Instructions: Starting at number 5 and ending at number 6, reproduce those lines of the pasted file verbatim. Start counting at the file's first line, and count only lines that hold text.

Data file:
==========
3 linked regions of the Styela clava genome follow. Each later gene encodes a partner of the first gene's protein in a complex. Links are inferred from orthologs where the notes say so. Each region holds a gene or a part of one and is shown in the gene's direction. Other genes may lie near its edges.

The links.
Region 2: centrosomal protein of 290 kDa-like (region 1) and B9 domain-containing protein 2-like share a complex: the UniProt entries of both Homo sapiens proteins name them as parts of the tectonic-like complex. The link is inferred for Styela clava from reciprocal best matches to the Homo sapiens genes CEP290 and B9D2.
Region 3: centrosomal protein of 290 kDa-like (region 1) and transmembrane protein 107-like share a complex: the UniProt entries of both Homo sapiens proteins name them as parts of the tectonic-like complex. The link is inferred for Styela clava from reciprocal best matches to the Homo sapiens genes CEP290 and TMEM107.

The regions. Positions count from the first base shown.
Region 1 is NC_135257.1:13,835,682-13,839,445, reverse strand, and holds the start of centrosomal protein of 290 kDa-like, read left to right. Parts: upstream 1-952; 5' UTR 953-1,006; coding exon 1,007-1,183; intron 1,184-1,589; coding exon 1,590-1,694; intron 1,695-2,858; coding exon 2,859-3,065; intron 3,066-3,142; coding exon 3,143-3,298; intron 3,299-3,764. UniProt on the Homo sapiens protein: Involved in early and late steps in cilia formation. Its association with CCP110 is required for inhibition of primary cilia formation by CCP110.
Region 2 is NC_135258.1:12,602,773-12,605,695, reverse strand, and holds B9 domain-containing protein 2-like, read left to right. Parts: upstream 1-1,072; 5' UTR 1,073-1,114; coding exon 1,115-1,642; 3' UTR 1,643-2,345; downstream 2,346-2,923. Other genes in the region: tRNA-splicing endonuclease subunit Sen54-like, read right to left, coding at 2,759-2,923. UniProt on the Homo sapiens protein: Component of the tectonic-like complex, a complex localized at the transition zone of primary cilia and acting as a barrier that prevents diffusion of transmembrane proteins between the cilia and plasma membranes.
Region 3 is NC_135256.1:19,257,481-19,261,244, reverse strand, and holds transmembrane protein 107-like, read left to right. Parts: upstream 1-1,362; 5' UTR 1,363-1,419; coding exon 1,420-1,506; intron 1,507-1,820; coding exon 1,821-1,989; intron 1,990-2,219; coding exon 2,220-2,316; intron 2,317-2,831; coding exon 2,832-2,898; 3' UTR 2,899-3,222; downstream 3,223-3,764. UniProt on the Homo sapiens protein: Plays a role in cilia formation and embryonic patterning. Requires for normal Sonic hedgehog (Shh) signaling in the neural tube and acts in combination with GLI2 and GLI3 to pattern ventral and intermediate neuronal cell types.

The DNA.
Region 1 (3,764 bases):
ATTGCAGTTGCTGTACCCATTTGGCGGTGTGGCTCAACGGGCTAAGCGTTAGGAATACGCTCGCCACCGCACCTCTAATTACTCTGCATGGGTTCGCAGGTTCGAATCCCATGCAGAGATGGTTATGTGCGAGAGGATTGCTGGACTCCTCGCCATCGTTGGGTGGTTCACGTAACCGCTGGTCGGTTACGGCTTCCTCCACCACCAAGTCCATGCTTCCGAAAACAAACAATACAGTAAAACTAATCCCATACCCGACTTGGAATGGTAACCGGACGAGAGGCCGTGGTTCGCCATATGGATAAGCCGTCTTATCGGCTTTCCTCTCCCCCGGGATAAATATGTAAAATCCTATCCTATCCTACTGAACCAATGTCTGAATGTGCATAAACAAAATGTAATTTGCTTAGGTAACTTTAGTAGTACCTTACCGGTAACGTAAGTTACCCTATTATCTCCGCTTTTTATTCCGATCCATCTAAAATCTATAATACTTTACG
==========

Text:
The regions. Positions count from the first base shown.
Region 1 is NC_135257.1:13,835,682-13,839,445, reverse strand, and holds the start of centrosomal protein of 290 kDa-like, read left to right. Parts: upstream 1-952; 5' UTR 953-1,006; coding exon 1,007-1,183; intron 1,184-1,589; coding exon 1,590-1,694; intron 1,695-2,858; coding exon 2,859-3,065; intron 3,066-3,142; coding exon 3,143-3,298; intron 3,299-3,764. UniProt on the Homo sapiens protein: Involved in early and late steps in cilia formation. Its association with CCP110 is required for inhibition of primary cilia formation by CCP110.